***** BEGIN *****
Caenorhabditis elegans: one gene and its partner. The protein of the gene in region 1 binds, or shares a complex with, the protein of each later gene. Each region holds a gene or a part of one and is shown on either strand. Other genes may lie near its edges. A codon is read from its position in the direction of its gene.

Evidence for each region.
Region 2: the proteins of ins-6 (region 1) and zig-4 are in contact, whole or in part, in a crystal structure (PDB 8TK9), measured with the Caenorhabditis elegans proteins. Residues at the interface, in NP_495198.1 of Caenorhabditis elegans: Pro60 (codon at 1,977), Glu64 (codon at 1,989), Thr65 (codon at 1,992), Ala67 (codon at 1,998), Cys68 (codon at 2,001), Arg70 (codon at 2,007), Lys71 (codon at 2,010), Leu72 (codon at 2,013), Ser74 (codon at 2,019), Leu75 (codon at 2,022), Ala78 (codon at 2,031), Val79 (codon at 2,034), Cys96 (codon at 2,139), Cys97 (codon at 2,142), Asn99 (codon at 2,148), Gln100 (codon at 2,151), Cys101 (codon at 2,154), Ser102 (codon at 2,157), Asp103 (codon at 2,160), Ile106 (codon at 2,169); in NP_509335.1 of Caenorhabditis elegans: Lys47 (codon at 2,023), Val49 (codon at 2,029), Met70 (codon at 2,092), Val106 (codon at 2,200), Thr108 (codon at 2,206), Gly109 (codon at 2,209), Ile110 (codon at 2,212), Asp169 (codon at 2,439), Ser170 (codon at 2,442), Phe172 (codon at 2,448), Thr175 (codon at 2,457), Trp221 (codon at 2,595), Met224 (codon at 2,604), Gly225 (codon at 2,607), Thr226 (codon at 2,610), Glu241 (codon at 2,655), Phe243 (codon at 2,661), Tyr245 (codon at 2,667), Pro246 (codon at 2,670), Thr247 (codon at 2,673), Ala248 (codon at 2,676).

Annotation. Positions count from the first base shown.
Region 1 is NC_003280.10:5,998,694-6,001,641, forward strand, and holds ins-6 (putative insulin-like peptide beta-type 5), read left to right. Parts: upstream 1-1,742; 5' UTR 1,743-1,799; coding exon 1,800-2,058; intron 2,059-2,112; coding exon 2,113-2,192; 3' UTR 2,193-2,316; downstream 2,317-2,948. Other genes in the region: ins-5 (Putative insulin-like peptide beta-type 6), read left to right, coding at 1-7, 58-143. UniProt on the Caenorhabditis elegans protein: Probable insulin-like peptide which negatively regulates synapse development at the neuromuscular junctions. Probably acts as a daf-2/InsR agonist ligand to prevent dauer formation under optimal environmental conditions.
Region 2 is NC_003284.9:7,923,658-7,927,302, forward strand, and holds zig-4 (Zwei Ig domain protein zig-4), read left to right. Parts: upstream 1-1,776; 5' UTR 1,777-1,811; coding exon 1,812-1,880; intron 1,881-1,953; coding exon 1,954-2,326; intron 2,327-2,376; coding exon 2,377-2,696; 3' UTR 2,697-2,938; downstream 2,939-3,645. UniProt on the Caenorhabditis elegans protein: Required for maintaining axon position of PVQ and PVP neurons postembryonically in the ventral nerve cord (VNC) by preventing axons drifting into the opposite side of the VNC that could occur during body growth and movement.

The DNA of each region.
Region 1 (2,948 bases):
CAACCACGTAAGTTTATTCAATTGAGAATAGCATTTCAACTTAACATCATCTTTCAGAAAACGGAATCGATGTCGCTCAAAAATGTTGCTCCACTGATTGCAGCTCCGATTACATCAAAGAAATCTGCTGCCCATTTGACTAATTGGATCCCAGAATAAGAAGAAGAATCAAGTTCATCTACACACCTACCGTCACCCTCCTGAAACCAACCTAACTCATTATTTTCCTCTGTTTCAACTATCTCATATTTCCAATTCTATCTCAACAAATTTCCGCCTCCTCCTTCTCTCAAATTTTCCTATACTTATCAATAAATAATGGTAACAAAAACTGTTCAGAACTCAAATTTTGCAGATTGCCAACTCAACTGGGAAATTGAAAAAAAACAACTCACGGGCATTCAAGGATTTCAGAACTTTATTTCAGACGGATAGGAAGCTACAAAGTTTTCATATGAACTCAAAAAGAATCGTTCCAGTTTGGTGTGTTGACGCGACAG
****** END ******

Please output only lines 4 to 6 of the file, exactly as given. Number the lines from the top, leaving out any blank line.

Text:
Annotation. Positions count from the first base shown.
Region 1 is NC_003280.10:5,998,694-6,001,641, forward strand, and holds ins-6 (putative insulin-like peptide beta-type 5), read left to right. Parts: upstream 1-1,742; 5' UTR 1,743-1,799; coding exon 1,800-2,058; intron 2,059-2,112; coding exon 2,113-2,192; 3' UTR 2,193-2,316; downstream 2,317-2,948. Other genes in the region: ins-5 (Putative insulin-like peptide beta-type 6), read left to right, coding at 1-7, 58-143. UniProt on the Caenorhabditis elegans protein: Probable insulin-like peptide which negatively regulates synapse development at the neuromuscular junctions. Probably acts as a daf-2/InsR agonist ligand to prevent dauer formation under optimal environmental conditions.
Region 2 is NC_003284.9:7,923,658-7,927,302, forward strand, and holds zig-4 (Zwei Ig domain protein zig-4), read left to right. Parts: upstream 1-1,776; 5' UTR 1,777-1,811; coding exon 1,812-1,880; intron 1,881-1,953; coding exon 1,954-2,326; intron 2,327-2,376; coding exon 2,377-2,696; 3' UTR 2,697-2,938; downstream 2,939-3,645. UniProt on the Caenorhabditis elegans protein: Required for maintaining axon position of PVQ and PVP neurons postembryonically in the ventral nerve cord (VNC) by preventing axons drifting into the opposite side of the VNC that could occur during body growth and movement.